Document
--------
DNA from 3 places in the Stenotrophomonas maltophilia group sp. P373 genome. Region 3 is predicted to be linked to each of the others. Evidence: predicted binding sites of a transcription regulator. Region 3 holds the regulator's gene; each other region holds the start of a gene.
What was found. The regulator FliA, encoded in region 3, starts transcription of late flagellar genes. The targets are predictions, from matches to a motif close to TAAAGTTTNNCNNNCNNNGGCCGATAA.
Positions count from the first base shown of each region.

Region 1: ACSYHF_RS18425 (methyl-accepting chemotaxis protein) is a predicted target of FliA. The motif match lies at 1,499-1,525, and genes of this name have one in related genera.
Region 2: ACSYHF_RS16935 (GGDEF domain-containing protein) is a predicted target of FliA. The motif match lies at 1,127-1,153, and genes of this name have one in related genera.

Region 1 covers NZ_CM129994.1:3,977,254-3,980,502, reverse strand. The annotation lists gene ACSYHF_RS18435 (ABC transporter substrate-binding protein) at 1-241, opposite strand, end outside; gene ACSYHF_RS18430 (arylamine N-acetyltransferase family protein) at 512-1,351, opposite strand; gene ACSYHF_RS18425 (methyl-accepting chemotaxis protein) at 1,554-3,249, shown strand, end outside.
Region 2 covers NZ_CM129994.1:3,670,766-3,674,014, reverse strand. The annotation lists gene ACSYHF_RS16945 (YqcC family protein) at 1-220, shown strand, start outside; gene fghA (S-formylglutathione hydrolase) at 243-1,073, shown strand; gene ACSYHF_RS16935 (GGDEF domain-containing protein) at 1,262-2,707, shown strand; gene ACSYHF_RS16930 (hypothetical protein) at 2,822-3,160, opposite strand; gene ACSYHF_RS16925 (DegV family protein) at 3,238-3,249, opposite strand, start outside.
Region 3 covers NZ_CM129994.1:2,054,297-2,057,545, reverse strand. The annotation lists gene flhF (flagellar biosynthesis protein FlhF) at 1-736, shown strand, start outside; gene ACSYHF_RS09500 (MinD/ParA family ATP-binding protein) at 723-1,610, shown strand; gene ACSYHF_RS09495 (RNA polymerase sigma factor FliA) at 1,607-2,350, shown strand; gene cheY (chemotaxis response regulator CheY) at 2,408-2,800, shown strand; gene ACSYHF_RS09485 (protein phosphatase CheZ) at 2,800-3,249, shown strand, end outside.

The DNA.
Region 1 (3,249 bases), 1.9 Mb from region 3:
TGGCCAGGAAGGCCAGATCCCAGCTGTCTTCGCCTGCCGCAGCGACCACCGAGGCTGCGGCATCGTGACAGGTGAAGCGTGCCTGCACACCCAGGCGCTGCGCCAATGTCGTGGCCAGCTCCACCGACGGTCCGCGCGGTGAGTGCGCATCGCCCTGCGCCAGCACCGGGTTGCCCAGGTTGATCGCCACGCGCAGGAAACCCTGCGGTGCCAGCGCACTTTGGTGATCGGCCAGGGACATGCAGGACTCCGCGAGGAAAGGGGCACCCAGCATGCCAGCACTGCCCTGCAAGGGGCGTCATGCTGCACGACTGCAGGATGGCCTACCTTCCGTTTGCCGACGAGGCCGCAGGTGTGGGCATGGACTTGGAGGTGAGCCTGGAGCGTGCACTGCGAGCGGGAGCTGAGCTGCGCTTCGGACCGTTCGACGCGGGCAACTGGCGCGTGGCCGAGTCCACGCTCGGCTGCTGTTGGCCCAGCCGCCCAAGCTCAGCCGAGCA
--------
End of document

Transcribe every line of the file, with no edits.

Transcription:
DNA from 3 places in the Stenotrophomonas maltophilia group sp. P373 genome. Region 3 is predicted to be linked to each of the others. Evidence: predicted binding sites of a transcription regulator. Region 3 holds the regulator's gene; each other region holds the start of a gene.
What was found. The regulator FliA, encoded in region 3, starts transcription of late flagellar genes. The targets are predictions, from matches to a motif close to TAAAGTTTNNCNNNCNNNGGCCGATAA.
Positions count from the first base shown of each region.

Region 1: ACSYHF_RS18425 (methyl-accepting chemotaxis protein) is a predicted target of FliA. The motif match lies at 1,499-1,525, and genes of this name have one in related genera.
Region 2: ACSYHF_RS16935 (GGDEF domain-containing protein) is a predicted target of FliA. The motif match lies at 1,127-1,153, and genes of this name have one in related genera.

Region 1 covers NZ_CM129994.1:3,977,254-3,980,502, reverse strand. The annotation lists gene ACSYHF_RS18435 (ABC transporter substrate-binding protein) at 1-241, opposite strand, end outside; gene ACSYHF_RS18430 (arylamine N-acetyltransferase family protein) at 512-1,351, opposite strand; gene ACSYHF_RS18425 (methyl-accepting chemotaxis protein) at 1,554-3,249, shown strand, end outside.
Region 2 covers NZ_CM129994.1:3,670,766-3,674,014, reverse strand. The annotation lists gene ACSYHF_RS16945 (YqcC family protein) at 1-220, shown strand, start outside; gene fghA (S-formylglutathione hydrolase) at 243-1,073, shown strand; gene ACSYHF_RS16935 (GGDEF domain-containing protein) at 1,262-2,707, shown strand; gene ACSYHF_RS16930 (hypothetical protein) at 2,822-3,160, opposite strand; gene ACSYHF_RS16925 (DegV family protein) at 3,238-3,249, opposite strand, start outside.
Region 3 covers NZ_CM129994.1:2,054,297-2,057,545, reverse strand. The annotation lists gene flhF (flagellar biosynthesis protein FlhF) at 1-736, shown strand, start outside; gene ACSYHF_RS09500 (MinD/ParA family ATP-binding protein) at 723-1,610, shown strand; gene ACSYHF_RS09495 (RNA polymerase sigma factor FliA) at 1,607-2,350, shown strand; gene cheY (chemotaxis response regulator CheY) at 2,408-2,800, shown strand; gene ACSYHF_RS09485 (protein phosphatase CheZ) at 2,800-3,249, shown strand, end outside.

The DNA.
Region 1 (3,249 bases), 1.9 Mb from region 3:
TGGCCAGGAAGGCCAGATCCCAGCTGTCTTCGCCTGCCGCAGCGACCACCGAGGCTGCGGCATCGTGACAGGTGAAGCGTGCCTGCACACCCAGGCGCTGCGCCAATGTCGTGGCCAGCTCCACCGACGGTCCGCGCGGTGAGTGCGCATCGCCCTGCGCCAGCACCGGGTTGCCCAGGTTGATCGCCACGCGCAGGAAACCCTGCGGTGCCAGCGCACTTTGGTGATCGGCCAGGGACATGCAGGACTCCGCGAGGAAAGGGGCACCCAGCATGCCAGCACTGCCCTGCAAGGGGCGTCATGCTGCACGACTGCAGGATGGCCTACCTTCCGTTTGCCGACGAGGCCGCAGGTGTGGGCATGGACTTGGAGGTGAGCCTGGAGCGTGCACTGCGAGCGGGAGCTGAGCTGCGCTTCGGACCGTTCGACGCGGGCAACTGGCGCGTGGCCGAGTCCACGCTCGGCTGCTGTTGGCCCAGCCGCCCAAGCTCAGCCGAGCA